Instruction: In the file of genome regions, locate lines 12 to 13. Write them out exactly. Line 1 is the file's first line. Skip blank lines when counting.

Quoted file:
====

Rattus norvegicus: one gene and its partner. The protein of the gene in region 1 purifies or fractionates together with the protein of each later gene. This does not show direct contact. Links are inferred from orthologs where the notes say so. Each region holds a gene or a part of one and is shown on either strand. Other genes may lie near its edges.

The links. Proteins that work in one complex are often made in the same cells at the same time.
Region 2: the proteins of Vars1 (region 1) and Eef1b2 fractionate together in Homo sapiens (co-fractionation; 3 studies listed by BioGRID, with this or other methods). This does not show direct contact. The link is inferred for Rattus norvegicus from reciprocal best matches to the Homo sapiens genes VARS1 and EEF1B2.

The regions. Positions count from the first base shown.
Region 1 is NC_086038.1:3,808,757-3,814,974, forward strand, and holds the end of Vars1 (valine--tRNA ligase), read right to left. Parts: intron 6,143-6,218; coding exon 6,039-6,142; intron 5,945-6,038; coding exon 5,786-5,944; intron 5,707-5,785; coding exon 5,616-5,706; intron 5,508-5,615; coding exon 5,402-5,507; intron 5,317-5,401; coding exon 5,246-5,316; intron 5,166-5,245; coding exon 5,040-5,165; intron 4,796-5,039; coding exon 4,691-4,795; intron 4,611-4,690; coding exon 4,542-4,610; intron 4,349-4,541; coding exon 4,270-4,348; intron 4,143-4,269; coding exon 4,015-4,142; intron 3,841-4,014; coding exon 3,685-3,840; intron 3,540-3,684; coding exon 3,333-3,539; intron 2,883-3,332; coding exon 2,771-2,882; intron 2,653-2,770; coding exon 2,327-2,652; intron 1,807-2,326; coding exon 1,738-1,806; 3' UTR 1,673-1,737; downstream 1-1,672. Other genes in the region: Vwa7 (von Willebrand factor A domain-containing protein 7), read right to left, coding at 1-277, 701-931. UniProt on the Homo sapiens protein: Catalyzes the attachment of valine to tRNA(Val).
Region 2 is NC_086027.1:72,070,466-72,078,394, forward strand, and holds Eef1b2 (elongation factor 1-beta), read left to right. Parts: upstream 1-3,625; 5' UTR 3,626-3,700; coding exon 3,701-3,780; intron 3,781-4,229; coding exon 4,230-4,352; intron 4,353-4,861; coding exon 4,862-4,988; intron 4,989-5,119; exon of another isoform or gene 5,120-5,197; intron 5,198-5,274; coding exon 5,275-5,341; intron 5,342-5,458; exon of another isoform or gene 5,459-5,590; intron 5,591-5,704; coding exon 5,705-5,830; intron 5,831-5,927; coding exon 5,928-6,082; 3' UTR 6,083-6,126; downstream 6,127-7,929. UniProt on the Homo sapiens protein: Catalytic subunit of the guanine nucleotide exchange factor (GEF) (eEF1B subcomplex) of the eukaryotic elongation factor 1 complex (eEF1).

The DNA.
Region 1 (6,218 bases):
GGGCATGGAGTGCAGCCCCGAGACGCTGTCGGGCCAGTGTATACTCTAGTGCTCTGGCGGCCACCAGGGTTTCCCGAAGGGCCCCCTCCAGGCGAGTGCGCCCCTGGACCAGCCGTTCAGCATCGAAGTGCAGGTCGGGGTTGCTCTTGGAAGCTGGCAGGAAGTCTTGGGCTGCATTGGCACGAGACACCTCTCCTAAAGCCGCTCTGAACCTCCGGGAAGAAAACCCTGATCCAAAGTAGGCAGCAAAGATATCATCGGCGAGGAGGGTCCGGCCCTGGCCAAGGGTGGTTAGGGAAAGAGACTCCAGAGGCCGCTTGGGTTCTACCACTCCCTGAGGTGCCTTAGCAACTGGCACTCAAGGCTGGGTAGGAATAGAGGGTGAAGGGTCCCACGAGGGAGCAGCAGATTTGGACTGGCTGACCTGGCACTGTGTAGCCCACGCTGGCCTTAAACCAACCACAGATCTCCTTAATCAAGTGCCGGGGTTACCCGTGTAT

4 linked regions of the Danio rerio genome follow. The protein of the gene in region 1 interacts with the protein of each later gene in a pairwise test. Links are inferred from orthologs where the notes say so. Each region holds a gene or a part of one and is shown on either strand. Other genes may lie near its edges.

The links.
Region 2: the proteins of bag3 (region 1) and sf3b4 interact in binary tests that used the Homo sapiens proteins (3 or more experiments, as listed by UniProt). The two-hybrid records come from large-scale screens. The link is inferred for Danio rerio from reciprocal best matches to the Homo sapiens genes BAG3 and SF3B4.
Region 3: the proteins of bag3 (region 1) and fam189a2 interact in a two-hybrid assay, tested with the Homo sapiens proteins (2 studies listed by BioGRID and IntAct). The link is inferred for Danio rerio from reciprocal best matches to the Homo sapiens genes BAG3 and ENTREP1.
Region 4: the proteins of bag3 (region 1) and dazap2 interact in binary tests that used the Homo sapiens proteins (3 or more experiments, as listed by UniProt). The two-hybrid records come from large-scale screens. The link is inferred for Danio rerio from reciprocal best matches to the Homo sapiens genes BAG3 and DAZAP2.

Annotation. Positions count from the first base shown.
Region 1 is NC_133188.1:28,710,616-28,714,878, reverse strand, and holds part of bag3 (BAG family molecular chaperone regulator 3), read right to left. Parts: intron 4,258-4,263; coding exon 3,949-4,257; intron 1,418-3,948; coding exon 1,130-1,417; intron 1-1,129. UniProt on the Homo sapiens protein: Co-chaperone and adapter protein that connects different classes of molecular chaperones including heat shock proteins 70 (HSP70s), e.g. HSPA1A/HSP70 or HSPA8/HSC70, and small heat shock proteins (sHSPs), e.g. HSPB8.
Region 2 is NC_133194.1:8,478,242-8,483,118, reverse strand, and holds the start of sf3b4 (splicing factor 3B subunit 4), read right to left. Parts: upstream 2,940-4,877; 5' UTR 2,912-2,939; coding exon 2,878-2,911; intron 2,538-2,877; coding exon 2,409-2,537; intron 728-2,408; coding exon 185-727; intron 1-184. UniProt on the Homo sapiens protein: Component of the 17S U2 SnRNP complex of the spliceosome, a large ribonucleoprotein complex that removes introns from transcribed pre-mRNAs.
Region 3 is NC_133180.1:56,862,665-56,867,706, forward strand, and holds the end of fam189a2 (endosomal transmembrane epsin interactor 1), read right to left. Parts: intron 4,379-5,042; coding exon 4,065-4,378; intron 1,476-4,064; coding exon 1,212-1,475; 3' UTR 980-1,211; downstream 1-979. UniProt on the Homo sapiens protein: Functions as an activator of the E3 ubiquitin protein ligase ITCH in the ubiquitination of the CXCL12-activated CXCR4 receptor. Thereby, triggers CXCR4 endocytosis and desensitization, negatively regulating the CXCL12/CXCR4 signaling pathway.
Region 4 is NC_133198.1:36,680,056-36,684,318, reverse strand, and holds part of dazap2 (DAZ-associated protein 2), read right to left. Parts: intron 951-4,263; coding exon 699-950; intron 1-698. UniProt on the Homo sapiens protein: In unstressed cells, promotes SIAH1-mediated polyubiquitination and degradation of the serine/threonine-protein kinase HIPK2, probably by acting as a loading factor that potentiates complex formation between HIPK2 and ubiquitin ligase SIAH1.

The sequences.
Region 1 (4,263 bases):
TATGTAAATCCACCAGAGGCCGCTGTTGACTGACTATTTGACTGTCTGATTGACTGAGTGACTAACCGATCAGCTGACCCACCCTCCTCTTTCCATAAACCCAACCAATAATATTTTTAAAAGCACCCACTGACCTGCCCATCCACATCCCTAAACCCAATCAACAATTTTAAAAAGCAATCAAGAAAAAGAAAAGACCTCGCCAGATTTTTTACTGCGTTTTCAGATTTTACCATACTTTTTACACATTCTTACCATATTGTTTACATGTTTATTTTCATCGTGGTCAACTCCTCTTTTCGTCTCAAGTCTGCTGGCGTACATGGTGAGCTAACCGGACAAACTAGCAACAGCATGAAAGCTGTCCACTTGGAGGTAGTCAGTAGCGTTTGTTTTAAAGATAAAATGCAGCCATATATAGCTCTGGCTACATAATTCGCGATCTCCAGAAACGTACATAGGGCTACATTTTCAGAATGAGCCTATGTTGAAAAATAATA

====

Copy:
Region 2: the proteins of bag3 (region 1) and sf3b4 interact in binary tests that used the Homo sapiens proteins (3 or more experiments, as listed by UniProt). The two-hybrid records come from large-scale screens. The link is inferred for Danio rerio from reciprocal best matches to the Homo sapiens genes BAG3 and SF3B4.
Region 3: the proteins of bag3 (region 1) and fam189a2 interact in a two-hybrid assay, tested with the Homo sapiens proteins (2 studies listed by BioGRID and IntAct). The link is inferred for Danio rerio from reciprocal best matches to the Homo sapiens genes BAG3 and ENTREP1.